As we approach the end of the year, there has been no let up by policymakers to boost important parts of the global economy, with Japan and the eurozone taking fresh steps last week to revive flagging growth.
The Japanese government announced that it would implement a sizeable fiscal package worth ¥73.6 trillion ($707.6 billion) to help stimulate the economy amid an increase in virus cases and a slide in support for the government.
Over in the eurozone, the European Central Bank strengthened its quantative easing programme, promising to buy €500bn ($605.5bn) more bonds over a longer period, while leaving official interest rates unchanged.
The ECB's focus is clearly on maintaining favourable financing conditions for governments and companies against a background of ongoing Covid-19 restrictions, which look likely to stretch into the New Year.
New ECB forecasts lowered the eurozone growth projection for next year to 3.9 per cent, down from 5 per cent previously, although it raised it for 2022 to 4.2 per cent from 3.2 per cent.
Meanwhile, EU leaders finally managed to agree to its €1.8tn budget and post-pandemic recovery package, which is just as well as Brexit talks also appeared to flounder.
The US on the other hand, which has the highest number of Covid-19 cases in the world, was unable to make progress on a second coronavirus relief agreement, a symptom of the political rancor that continues in the wake of the November presidential election.
Senate Republicans failed to support a $908bn bipartisan proposal, with issues including state and local aid, liability protections, unemployment assistance and stimulus checks still dividing Congress.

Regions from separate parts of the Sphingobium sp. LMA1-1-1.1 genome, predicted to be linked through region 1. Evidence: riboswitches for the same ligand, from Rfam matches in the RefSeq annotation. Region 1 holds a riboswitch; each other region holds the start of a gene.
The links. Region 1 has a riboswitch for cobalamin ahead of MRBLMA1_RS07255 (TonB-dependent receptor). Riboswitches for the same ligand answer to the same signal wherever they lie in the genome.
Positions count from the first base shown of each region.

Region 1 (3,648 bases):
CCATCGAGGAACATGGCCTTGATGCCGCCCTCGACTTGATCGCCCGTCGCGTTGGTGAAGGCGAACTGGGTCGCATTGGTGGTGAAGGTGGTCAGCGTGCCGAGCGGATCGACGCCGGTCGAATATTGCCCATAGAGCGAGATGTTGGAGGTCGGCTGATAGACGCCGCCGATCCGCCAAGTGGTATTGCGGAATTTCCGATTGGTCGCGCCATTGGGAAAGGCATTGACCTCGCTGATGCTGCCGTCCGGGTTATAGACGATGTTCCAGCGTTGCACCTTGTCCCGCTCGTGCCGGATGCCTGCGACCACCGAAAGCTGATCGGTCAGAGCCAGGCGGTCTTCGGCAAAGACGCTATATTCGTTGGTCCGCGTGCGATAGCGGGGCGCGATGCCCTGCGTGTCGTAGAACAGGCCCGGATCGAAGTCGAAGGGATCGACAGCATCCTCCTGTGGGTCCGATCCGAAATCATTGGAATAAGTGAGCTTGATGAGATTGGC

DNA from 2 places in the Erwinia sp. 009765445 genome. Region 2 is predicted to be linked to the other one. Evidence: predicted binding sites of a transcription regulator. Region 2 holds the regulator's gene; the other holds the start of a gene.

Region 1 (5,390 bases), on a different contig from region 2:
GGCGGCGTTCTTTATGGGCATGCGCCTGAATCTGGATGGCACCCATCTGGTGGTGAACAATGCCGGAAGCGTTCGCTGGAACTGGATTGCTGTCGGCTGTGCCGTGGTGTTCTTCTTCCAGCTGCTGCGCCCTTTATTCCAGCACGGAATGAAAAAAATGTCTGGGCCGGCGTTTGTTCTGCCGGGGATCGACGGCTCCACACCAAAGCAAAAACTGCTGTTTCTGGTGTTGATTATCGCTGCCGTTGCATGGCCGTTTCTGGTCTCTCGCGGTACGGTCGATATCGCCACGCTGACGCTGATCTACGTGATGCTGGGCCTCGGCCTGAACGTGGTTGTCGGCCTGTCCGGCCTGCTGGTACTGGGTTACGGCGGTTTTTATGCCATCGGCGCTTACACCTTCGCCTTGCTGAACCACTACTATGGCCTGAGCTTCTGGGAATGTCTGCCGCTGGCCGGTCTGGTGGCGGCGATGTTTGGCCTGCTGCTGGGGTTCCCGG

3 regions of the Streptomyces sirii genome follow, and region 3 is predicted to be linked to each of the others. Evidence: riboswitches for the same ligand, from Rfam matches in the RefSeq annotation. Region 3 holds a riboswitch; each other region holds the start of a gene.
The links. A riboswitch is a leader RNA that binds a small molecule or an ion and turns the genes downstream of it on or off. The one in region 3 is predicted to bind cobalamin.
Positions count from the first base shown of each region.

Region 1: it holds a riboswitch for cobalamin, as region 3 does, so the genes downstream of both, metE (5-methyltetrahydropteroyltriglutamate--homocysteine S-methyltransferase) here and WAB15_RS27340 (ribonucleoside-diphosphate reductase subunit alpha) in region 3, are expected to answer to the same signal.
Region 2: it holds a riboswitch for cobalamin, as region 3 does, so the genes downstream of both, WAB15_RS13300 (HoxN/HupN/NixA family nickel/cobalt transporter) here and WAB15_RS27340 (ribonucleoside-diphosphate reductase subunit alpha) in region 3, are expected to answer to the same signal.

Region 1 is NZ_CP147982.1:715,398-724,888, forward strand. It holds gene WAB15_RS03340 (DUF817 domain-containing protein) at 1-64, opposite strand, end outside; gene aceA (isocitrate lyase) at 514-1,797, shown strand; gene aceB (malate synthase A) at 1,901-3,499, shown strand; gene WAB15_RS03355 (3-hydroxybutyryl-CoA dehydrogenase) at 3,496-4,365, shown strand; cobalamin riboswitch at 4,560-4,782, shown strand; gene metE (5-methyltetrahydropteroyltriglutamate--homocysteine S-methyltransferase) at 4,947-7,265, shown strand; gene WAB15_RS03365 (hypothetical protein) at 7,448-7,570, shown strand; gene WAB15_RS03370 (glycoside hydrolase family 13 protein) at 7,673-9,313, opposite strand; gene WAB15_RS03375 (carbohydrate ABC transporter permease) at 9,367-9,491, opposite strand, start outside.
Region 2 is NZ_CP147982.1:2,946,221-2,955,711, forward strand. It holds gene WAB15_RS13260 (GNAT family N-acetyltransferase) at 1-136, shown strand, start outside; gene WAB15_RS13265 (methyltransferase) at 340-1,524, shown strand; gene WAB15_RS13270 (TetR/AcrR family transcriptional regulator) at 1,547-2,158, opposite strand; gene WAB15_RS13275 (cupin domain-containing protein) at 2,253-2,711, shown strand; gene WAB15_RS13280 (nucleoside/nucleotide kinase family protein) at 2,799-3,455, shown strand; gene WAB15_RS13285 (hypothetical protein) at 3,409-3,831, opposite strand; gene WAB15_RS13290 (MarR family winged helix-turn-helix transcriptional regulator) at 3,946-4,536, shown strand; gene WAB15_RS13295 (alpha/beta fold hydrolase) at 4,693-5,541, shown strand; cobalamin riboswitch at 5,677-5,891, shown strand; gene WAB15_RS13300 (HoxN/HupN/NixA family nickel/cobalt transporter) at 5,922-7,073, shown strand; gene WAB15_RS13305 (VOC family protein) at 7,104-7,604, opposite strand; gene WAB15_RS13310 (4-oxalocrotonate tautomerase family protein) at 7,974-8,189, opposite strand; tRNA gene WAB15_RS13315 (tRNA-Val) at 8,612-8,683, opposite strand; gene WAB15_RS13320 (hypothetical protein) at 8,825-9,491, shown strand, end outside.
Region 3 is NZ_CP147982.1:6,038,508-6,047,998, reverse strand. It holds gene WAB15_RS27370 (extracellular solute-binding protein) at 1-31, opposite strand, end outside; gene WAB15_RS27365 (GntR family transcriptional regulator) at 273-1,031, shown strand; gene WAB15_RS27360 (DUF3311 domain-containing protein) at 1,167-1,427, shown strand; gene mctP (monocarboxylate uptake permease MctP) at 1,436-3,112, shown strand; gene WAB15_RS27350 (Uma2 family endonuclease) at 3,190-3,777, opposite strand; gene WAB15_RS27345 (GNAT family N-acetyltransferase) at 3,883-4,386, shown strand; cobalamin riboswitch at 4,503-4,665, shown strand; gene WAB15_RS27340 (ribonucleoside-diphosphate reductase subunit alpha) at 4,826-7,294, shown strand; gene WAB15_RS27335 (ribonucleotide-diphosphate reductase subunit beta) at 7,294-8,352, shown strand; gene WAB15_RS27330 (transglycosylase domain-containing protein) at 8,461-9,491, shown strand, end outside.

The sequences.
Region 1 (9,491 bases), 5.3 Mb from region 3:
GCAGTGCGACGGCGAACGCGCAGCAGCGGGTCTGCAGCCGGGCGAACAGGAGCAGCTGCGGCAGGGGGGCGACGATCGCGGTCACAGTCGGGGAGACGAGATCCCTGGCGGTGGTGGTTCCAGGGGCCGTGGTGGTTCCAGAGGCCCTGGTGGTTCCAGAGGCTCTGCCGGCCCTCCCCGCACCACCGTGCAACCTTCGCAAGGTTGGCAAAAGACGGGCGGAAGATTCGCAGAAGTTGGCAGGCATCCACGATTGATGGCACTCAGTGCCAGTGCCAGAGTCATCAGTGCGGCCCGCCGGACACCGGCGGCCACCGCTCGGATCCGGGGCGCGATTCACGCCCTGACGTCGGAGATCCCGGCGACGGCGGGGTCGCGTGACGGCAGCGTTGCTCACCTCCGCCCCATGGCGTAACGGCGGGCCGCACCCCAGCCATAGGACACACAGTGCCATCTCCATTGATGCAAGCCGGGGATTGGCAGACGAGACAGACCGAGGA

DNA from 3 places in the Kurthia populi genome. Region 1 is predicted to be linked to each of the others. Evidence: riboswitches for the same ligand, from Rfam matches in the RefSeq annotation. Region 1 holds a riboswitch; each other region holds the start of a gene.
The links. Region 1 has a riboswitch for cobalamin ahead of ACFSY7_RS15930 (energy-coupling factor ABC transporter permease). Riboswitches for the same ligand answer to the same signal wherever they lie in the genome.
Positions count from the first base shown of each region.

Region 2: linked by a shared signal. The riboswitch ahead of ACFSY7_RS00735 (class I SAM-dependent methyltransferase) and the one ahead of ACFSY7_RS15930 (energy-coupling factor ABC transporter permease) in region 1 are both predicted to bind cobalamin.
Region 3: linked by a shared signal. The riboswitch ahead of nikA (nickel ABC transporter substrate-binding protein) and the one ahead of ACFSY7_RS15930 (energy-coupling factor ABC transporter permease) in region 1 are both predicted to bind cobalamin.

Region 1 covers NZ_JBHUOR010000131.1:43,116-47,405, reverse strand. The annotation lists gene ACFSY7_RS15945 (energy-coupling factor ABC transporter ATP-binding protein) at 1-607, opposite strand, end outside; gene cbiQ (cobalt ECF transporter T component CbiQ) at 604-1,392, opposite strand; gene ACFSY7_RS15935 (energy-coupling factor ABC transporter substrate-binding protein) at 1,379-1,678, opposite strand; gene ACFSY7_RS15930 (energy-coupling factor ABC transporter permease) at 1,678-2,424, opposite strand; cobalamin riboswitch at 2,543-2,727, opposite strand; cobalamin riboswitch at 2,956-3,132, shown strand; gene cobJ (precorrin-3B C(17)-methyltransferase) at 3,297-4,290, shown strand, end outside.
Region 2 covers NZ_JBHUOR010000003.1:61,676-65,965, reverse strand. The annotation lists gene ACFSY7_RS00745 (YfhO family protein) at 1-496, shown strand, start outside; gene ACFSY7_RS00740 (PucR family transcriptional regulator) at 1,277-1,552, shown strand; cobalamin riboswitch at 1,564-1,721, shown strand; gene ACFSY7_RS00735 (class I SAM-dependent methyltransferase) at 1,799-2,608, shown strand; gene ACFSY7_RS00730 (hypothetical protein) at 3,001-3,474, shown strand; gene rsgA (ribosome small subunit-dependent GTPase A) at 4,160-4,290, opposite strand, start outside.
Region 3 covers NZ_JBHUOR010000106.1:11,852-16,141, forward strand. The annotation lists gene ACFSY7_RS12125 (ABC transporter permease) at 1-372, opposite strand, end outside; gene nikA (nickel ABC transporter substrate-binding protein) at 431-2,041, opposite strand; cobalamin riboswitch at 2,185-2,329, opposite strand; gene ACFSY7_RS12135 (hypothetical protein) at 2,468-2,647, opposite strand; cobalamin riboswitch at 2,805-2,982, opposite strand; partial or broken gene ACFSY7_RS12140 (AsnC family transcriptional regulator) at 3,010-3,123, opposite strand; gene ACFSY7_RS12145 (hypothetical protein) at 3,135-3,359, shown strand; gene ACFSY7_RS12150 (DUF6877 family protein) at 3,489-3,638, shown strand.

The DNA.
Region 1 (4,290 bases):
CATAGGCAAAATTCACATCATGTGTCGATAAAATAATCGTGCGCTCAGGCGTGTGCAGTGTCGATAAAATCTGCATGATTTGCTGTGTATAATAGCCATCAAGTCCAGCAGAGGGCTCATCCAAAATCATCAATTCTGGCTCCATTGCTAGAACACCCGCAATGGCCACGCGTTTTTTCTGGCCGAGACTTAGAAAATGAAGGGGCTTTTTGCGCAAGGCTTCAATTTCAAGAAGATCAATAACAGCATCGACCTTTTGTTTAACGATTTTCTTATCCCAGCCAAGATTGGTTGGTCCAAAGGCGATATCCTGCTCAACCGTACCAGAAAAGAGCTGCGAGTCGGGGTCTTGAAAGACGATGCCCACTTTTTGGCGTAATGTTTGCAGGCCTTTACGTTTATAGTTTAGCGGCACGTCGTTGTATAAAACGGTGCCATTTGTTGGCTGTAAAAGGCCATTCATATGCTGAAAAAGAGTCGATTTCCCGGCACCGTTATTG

Millions of Americans face losing unemployment benefits at the end of the month and the possibility of losing their homes if more financial support is not forthcoming – and a reminder of the dire situation came from initial unemployment claims, which jumped 173,000 to 853,000 last week, the highest since September.
However, Congress passed a one-week government funding extension to December 18 to ensure the government does not shut down, so the talks will continue but the omens are not great.
It might be surprising then that US markets remained so sanguine about these risks despite some turbulence in the middle of last week. Even after a sell-off in the Nasdaq, stocks rebounded on initial public offering fever as Airbnb’s launch surpassed expectations.
The ongoing rally in markets, however, is causing increasing consternation among some analysts.
The Bank for International Settlements (BIS), often regarded as the "central bankers’ central bank", published its Quarterly Review last week, with its main message being concern “about the daylight between valuations, which are still above or near their already stretched pre-pandemic levels, and economic prospects, which are still uncertain”.
Many others are making comparisons between the current equity valuations and those last seen during the 2000 dotcom boom, asking if investors are right to be so bullish when share prices are so high relative to earnings and cash flow.
The consensus view is that global gross domestic product will recover by 4 per cent or 5 per cent next year, helped by easy monetary and fiscal policies, and that inflation will remain subdued given the still wide output gaps and elevated unemployment rates.
One risk could be that monetary and fiscal reflation disappoints, especially as the unprecedented monetary and fiscal stimulus of 2020 is unlikely to be repeated next year. But another risk could also be that consensus estimates are too cautious and that inflation, far from being subdued, could begin to recover as a vaccine-charged recovery takes hold.
Market-based measures of inflation expectations have indeed been picking up, creating upward pressure on Treasury yields.
Of the two risks, inflation is probably the one that markets need to be most concerned about in 2021. While more sluggish growth would keep central banks on hold, pouring ever more liquidity into markets, an upturn in inflation would see central banks tolerance of overshooting price pressures put to the test, something that elevated valuations would struggle to contend with.
Tim Fox is a prominent regional economist and financial markets analyst, and an adviser to Switzerland-based St Gotthard Fund Management